Historia del VoleibolARTÍCULO SOBRE ANA MOSER

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ARTÍCULO SOBRE ANA MOSER

Mensaje #1 por cuba » 30 Dic 2013, 03:55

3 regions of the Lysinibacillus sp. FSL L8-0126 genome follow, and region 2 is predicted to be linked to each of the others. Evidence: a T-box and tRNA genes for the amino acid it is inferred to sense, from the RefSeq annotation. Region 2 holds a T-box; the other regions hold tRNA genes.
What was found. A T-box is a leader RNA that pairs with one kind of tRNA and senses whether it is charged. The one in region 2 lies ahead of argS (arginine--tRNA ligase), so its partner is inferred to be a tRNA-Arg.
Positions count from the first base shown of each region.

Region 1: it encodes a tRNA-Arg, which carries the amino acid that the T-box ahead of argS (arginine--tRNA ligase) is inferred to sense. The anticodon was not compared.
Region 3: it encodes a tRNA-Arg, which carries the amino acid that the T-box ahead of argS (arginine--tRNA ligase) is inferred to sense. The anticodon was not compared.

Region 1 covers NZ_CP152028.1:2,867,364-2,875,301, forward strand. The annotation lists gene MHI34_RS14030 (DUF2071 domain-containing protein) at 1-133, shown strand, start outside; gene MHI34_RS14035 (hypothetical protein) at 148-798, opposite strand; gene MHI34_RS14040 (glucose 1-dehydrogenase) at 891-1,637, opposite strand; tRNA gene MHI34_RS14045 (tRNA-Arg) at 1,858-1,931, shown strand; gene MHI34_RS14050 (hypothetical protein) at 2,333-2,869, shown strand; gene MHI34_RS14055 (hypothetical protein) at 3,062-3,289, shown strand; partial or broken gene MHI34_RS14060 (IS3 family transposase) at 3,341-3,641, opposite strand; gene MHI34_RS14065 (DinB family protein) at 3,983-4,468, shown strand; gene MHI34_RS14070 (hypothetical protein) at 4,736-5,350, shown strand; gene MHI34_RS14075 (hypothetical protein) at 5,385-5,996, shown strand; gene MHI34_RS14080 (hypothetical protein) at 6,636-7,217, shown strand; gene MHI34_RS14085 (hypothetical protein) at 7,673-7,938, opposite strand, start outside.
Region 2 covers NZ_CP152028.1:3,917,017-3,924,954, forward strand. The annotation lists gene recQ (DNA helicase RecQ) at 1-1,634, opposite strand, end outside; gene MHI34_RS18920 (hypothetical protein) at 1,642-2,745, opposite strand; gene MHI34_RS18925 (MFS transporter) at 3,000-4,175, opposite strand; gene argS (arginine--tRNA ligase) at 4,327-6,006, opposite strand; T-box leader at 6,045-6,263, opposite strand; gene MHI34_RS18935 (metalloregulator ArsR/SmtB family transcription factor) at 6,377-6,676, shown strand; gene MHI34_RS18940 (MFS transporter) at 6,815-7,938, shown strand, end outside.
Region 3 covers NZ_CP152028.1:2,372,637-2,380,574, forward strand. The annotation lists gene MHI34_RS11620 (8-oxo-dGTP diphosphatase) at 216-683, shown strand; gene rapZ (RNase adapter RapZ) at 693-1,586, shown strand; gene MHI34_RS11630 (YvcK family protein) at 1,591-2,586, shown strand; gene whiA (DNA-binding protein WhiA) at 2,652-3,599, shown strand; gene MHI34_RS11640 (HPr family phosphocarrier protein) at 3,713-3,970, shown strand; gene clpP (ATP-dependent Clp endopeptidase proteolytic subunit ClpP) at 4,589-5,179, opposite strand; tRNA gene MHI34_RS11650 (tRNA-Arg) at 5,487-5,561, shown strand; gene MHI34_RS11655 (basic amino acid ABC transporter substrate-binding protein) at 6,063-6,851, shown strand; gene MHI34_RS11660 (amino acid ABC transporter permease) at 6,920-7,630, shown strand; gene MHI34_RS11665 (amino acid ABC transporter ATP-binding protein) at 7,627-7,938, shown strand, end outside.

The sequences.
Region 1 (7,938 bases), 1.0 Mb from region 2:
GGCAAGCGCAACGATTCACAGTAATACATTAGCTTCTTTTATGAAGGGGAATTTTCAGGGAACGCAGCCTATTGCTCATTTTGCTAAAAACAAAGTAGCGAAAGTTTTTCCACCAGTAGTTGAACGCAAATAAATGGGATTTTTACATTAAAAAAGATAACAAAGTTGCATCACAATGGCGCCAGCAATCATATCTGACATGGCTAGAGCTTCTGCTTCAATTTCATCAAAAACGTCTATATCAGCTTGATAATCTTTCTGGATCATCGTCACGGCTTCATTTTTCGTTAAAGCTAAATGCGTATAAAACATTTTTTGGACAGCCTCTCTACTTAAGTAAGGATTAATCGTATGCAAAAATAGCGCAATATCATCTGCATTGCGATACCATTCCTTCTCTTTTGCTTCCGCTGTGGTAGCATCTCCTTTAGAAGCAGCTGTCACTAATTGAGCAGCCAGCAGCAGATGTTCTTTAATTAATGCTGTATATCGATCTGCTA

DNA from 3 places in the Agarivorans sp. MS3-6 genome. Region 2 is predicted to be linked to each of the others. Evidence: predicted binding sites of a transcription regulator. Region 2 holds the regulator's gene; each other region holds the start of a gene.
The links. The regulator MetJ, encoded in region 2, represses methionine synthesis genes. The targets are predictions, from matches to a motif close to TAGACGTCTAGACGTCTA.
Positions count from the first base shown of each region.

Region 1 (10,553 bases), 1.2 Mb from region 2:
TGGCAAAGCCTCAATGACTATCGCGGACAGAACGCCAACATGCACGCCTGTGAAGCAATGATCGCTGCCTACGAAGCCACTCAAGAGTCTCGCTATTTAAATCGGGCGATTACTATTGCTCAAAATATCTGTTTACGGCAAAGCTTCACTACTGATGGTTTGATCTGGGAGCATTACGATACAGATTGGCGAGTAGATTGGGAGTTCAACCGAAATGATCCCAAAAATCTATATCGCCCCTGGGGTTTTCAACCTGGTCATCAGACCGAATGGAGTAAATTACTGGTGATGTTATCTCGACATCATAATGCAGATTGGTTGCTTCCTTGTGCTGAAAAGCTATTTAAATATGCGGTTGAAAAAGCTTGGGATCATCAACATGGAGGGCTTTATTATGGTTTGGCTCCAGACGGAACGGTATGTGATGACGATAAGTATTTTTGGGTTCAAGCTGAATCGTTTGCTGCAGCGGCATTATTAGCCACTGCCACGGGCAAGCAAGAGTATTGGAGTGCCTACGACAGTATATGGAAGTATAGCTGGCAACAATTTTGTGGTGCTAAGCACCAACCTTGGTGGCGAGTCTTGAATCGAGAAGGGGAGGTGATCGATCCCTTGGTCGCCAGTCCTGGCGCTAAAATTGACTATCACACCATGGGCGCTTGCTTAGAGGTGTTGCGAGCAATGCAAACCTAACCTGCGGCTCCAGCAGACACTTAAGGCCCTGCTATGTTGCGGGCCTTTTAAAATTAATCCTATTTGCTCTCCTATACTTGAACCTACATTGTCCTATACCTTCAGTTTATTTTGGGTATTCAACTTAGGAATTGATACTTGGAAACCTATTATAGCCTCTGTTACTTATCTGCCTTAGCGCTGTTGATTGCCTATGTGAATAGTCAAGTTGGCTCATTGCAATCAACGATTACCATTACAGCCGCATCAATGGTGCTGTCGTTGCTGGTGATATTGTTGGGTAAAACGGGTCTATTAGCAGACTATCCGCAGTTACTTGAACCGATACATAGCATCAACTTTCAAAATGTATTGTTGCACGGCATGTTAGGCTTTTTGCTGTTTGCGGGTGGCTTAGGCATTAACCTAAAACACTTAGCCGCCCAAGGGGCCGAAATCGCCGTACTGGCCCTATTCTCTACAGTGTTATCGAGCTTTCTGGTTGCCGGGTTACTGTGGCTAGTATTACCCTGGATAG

Un articulo en Ingles sobre Ana Moser y su historia.

http://bbs.sjtu.edu.cn/bbstcon?board=volleyball&reid=1186665480